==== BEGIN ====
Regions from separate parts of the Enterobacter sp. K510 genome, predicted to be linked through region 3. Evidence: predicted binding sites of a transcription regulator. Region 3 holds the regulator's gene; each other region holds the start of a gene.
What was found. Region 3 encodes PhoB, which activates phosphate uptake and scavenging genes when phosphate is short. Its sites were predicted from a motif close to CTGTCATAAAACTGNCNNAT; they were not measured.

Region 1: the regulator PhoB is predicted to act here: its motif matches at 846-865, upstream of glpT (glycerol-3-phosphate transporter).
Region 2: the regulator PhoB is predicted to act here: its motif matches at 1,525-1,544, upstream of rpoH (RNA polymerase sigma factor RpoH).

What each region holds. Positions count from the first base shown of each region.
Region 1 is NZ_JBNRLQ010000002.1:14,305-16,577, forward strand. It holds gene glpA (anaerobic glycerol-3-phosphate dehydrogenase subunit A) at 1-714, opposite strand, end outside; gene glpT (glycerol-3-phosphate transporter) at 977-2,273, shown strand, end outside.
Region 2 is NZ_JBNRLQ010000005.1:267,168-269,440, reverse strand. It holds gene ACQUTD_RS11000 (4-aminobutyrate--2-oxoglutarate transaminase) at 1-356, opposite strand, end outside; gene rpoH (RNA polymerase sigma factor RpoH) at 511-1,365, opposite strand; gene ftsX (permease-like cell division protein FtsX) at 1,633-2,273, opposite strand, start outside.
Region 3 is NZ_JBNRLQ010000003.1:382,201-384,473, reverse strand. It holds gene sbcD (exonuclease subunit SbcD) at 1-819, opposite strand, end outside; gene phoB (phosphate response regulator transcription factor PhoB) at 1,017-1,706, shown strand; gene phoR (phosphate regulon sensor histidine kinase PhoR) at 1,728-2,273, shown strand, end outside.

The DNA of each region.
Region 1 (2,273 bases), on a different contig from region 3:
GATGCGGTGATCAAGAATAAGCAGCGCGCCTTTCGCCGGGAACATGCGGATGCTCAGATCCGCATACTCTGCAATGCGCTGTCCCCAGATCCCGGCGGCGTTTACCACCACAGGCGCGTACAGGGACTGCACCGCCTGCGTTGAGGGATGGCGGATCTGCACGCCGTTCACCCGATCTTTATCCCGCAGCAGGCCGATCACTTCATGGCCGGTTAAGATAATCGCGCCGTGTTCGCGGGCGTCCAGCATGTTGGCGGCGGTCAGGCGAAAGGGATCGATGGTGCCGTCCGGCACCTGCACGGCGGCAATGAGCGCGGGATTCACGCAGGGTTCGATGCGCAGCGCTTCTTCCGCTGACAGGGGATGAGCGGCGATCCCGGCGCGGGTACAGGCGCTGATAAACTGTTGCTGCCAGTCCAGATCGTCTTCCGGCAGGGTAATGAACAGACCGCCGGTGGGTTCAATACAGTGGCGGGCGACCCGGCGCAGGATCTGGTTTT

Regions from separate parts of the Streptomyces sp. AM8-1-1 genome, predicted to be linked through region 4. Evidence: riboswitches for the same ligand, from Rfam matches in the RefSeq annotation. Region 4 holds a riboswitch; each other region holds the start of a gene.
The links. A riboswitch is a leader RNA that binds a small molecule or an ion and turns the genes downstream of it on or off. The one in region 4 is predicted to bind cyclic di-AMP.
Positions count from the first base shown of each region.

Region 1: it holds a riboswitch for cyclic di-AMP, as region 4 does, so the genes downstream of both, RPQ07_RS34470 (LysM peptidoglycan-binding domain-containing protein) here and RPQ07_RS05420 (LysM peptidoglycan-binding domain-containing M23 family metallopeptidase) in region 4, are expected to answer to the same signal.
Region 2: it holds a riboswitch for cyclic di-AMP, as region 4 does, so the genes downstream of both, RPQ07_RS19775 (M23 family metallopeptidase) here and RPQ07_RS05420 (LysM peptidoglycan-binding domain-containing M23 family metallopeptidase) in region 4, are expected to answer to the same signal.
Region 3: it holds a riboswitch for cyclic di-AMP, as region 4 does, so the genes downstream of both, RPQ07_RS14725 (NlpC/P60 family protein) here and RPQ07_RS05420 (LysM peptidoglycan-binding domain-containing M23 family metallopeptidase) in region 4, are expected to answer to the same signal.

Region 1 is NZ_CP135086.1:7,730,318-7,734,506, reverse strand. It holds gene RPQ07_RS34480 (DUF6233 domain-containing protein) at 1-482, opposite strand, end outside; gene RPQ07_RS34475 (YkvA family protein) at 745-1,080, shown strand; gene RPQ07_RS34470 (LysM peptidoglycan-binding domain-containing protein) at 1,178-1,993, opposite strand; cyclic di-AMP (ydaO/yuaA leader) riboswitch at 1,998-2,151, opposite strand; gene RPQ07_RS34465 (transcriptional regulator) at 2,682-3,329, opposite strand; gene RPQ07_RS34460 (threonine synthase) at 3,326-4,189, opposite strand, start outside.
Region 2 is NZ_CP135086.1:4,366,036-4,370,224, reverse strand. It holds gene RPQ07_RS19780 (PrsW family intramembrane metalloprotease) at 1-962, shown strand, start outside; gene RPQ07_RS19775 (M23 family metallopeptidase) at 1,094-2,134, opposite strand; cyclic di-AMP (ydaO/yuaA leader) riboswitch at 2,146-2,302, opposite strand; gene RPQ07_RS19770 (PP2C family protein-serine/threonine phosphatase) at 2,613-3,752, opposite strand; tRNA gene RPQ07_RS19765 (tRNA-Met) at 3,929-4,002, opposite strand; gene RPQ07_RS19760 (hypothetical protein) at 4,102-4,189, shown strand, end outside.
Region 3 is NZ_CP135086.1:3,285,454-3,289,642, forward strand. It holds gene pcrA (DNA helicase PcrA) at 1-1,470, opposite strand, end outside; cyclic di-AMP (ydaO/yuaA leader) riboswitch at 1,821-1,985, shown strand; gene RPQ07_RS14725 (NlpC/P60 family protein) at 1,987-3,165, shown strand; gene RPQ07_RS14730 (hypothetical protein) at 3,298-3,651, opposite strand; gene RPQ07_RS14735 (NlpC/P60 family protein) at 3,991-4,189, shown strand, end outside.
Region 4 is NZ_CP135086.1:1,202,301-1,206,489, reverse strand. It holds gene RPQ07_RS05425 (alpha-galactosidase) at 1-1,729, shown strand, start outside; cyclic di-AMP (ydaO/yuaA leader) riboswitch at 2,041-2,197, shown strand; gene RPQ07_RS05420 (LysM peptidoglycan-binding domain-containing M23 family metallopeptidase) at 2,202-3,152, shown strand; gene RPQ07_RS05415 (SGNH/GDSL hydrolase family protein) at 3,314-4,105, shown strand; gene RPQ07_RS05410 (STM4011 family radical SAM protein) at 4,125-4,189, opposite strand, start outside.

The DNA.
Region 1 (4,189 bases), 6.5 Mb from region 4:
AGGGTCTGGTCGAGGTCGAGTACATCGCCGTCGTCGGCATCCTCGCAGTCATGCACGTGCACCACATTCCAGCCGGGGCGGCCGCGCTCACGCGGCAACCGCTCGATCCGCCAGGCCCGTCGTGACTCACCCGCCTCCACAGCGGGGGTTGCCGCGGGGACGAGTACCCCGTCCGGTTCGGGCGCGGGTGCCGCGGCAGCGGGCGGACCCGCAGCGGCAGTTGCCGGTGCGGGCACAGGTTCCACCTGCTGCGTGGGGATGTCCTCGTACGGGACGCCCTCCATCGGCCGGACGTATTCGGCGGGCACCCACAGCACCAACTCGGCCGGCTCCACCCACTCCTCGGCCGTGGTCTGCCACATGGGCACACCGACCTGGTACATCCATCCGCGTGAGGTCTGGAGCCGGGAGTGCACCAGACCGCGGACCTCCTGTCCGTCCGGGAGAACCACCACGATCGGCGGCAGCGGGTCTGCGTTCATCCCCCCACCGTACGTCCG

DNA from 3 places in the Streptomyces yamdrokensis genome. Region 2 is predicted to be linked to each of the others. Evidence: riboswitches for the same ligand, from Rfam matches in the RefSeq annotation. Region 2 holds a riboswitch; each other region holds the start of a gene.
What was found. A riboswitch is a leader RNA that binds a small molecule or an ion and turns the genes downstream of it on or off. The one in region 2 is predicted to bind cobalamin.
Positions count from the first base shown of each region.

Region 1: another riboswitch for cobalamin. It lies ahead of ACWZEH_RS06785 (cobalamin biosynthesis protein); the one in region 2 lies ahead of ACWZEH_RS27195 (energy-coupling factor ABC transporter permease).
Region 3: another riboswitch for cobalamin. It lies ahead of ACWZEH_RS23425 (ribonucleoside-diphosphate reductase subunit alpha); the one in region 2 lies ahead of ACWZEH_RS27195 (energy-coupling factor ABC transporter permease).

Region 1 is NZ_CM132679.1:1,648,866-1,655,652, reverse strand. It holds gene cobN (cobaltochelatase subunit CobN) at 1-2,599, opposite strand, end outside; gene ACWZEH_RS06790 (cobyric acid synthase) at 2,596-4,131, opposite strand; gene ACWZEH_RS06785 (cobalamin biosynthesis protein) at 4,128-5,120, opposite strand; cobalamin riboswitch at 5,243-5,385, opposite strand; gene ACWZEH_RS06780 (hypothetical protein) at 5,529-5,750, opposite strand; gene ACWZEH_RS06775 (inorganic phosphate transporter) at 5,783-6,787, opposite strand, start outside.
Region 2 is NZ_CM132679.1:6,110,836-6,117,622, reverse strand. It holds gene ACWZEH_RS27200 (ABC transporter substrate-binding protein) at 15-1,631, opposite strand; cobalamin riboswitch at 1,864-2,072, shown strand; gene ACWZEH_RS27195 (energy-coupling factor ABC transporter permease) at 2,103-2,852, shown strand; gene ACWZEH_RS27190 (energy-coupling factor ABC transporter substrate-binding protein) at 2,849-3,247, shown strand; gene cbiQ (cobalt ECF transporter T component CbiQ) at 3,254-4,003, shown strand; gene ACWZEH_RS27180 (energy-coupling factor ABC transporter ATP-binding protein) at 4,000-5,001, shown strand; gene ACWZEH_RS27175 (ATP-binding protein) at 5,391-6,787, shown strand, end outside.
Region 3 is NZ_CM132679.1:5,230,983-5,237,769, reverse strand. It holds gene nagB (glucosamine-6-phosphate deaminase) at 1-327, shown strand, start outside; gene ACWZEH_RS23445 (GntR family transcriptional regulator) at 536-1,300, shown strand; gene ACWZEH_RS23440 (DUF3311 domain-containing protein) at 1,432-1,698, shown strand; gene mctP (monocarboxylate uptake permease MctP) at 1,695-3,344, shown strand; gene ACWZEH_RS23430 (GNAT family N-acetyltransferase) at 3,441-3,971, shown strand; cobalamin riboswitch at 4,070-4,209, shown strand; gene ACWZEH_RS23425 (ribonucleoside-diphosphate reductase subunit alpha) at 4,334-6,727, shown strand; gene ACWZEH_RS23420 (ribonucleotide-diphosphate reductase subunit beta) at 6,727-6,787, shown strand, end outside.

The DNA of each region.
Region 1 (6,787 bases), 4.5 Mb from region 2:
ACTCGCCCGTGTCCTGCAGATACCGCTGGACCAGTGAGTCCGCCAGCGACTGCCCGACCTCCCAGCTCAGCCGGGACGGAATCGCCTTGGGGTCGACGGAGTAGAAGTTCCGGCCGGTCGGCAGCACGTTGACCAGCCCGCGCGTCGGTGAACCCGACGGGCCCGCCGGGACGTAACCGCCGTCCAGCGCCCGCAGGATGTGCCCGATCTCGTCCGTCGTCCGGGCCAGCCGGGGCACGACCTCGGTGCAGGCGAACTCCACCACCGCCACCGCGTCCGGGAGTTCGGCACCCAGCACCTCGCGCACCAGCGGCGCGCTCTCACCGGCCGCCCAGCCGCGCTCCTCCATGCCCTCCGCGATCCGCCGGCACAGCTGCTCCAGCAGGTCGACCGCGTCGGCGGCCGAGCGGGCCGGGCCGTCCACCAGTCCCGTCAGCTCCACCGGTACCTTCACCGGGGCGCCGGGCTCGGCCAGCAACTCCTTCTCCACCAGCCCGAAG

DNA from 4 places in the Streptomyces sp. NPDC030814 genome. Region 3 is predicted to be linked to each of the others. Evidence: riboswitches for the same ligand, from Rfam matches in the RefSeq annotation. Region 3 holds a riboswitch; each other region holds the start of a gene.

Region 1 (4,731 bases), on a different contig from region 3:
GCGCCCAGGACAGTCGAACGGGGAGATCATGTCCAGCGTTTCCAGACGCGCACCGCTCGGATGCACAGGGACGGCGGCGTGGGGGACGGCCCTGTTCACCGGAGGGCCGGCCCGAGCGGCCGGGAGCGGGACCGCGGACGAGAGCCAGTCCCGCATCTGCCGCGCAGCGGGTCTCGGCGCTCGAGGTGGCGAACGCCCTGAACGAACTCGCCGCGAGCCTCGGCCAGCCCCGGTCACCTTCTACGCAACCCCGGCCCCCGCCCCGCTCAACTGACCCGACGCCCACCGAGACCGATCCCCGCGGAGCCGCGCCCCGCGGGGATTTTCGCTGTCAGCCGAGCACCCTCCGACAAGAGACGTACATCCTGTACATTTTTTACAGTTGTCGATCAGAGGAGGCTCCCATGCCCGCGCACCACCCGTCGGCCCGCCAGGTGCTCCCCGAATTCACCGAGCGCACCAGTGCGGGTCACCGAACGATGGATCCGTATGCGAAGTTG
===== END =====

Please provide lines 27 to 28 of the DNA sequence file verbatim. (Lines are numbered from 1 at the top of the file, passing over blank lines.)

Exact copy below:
Positions count from the first base shown of each region.

Region 1: another riboswitch for cobalamin. It lies ahead of ACWZEH_RS06785 (cobalamin biosynthesis protein); the one in region 2 lies ahead of ACWZEH_RS27195 (energy-coupling factor ABC transporter permease).